“’…Woe to you Pharisees! for you love the best seat in the synagogues and salutations in the market places. Woe to you! for you are like graves which are not seen, and men walk over them without knowing it.’ One of the lawyers answered him, ‘Teacher, in saying this you reproach us also.’ And he said, ‘Woe to you lawyers also! for you load men with burdens hard to bear, and you yourselves do not touch the burdens with one of your fingers.” (Lk 11: 43-46) Good for this lawyer! He heard the actions of “others” being reproached in a sermon, but recognized that he himself was reproachable, in these same ways. And for this insight, the Lord blesses him with a clarification, as to how he and his lo


“The lamp of the body is the eye. Therefore, when your eye is clear/healthy (ἁπλοῦς), your whole body also is full of light. But when your eye is evil/unhealthy (πονηρὸς), your body also is full of darkness. Therefore take heed that the light which is in you is not darkness. If then your whole body is full of light, having no part dark, the whole body will be full of light, as when the bright shining of a lamp gives you light.” (Lk 11: 34-36) I believe I already reflected on this passage, at some point in the last few years, but it’s our Church’s reading for today, so here this goes.Our “eye” is our perception of things; the way we “see” ourselves, our lives, other things and others, includi


“When the crowds were increasing, he began to say, ‘This generation is an evil generation; it seeks a sign, but no sign shall be given to it except the sign of Jonah. For as Jonah became a sign to the men of Nineveh, so will the Son of man be to this generation. The queen of the South will arise at the judgment with the men of this generation and condemn them; for she came from the ends of the earth to hear the wisdom of Solomon, and behold, something greater than Solomon is here. The men of Nineveh will arise at the judgment with this generation and condemn it; for they repented at the preaching of Jonah, and behold, something greater than Jonah is here.’” (Lk 11: 29-32) Why does Jesus call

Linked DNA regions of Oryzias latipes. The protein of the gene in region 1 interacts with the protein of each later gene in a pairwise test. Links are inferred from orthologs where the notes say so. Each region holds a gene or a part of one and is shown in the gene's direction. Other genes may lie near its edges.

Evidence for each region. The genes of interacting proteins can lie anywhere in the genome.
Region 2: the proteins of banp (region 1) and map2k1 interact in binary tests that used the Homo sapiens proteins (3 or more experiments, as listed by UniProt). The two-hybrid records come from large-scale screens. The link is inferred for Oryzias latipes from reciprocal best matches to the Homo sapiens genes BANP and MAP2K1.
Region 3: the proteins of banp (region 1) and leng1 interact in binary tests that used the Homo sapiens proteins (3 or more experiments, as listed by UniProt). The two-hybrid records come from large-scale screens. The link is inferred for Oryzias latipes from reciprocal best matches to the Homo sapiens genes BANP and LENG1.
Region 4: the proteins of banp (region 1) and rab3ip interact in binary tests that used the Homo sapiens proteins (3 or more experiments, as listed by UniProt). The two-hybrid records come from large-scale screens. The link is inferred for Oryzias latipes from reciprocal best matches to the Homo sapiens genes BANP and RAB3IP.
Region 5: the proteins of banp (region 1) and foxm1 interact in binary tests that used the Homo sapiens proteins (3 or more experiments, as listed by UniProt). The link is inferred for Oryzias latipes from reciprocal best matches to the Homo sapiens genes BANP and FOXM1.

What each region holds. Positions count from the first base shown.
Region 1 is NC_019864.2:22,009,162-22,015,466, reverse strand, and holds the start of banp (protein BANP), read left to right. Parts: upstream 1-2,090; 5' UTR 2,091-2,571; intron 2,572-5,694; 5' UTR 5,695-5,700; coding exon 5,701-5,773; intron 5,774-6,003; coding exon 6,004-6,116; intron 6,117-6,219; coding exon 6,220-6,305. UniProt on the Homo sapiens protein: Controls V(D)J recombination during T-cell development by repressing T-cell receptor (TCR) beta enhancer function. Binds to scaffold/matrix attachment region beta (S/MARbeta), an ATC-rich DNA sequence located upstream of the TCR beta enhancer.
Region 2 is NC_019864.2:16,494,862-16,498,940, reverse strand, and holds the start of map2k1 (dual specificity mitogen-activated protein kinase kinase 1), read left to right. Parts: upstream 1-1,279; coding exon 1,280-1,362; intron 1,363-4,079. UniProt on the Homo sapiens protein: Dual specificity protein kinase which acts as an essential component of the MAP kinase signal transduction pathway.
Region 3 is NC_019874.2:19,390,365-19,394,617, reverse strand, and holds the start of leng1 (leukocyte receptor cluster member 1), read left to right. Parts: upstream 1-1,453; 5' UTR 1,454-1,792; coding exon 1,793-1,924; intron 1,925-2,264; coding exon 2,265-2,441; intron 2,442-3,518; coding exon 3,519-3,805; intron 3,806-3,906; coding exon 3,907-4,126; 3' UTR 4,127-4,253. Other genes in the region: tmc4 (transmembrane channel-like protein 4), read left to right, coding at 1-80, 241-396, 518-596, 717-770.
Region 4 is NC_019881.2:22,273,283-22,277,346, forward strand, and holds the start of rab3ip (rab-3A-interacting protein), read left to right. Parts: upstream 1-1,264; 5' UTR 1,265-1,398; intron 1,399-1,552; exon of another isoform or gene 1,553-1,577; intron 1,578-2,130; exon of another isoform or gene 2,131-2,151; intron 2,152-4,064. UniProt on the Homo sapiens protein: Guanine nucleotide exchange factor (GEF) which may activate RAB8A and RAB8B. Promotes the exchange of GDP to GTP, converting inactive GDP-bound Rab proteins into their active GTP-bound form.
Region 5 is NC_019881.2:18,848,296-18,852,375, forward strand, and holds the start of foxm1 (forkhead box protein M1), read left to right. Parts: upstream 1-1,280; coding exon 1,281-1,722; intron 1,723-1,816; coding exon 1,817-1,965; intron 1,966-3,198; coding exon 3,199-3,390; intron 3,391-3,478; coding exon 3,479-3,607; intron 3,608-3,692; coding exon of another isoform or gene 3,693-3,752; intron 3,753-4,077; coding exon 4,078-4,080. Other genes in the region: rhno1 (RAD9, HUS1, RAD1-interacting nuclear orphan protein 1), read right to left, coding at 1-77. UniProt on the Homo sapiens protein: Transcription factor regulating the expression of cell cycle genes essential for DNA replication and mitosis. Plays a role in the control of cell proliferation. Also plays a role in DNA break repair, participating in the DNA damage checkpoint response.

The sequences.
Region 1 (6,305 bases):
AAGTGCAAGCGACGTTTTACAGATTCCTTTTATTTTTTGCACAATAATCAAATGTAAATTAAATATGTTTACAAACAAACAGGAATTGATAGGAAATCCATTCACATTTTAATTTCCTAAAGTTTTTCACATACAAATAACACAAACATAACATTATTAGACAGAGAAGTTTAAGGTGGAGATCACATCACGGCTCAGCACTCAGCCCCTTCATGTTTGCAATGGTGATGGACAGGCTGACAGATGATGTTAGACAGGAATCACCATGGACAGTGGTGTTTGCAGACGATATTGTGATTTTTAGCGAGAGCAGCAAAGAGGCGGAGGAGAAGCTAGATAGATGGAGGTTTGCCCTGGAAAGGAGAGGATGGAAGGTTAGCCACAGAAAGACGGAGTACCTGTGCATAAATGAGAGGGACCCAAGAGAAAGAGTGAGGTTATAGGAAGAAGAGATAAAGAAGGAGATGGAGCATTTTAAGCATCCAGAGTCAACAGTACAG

“Brethren, the grace of our Lord Jesus Christ be with your spirit. Amen.” (Gal 6: 18) Just as we often respond to a celebrating priest, “And with your spirit,” after he has blessed us at our church-services, so does St. Paul say to all of us, “Brethren, the grace of our Lord Jesus Christ be with your spirit.” Because all of us, both clergy and laity, while having different vocations, are given to share in One and the Same Spirit, as St. Paul writes: “For in the one Spirit we were all baptized into one body—Jews or Greeks, slaves or free—and we were all made to drink (ἐποτίσθημεν) of one Spirit.” (1 Cor 12: 13) Whatever my state of mind is today, and whatever “mood” I may be in, with regard t


“No one after lighting a lamp covers it with a vessel, or puts it under a bed, but puts it on a stand, that those who enter may see the light. For nothing is hid that shall not be made manifest, nor anything secret that shall not be known and come to light. Take heed then how you hear; for to him who has will more be given, and from him who has not, even what he thinks that he has will be taken away.” (Lk 8: 16-18) Don’t worry about appearances, my Lord tells me in this passage. Because if I truly “hear” His word, that is to say, if I let it light up my life, then it will also be a light for “those who enter” my “house.” And this is true, regardless of whether this is “known” or celebrated i


“Give my greetings to the brethren at Laodicea, and to Nympha and the church in her house (κατ᾽οἶκον αὐτῆς ἐκκλησίαν). And when this letter has been read among you, have it read also in the church of the Laodiceans; and see that you read also the letter from Laodicea. And say to Archippus, ‘See that you fulfil the ministry which you have received in the Lord.’ I, Paul, write this greeting with my own hand. Remember my chains. Grace be with you.” (Col 4: 15-18) The final greetings at the end of St. Paul’s letter to the Colossians, which are part of our Church’s reading for today, are very personal, and specific to the community for which they were written. And yet, we read these greetings, ye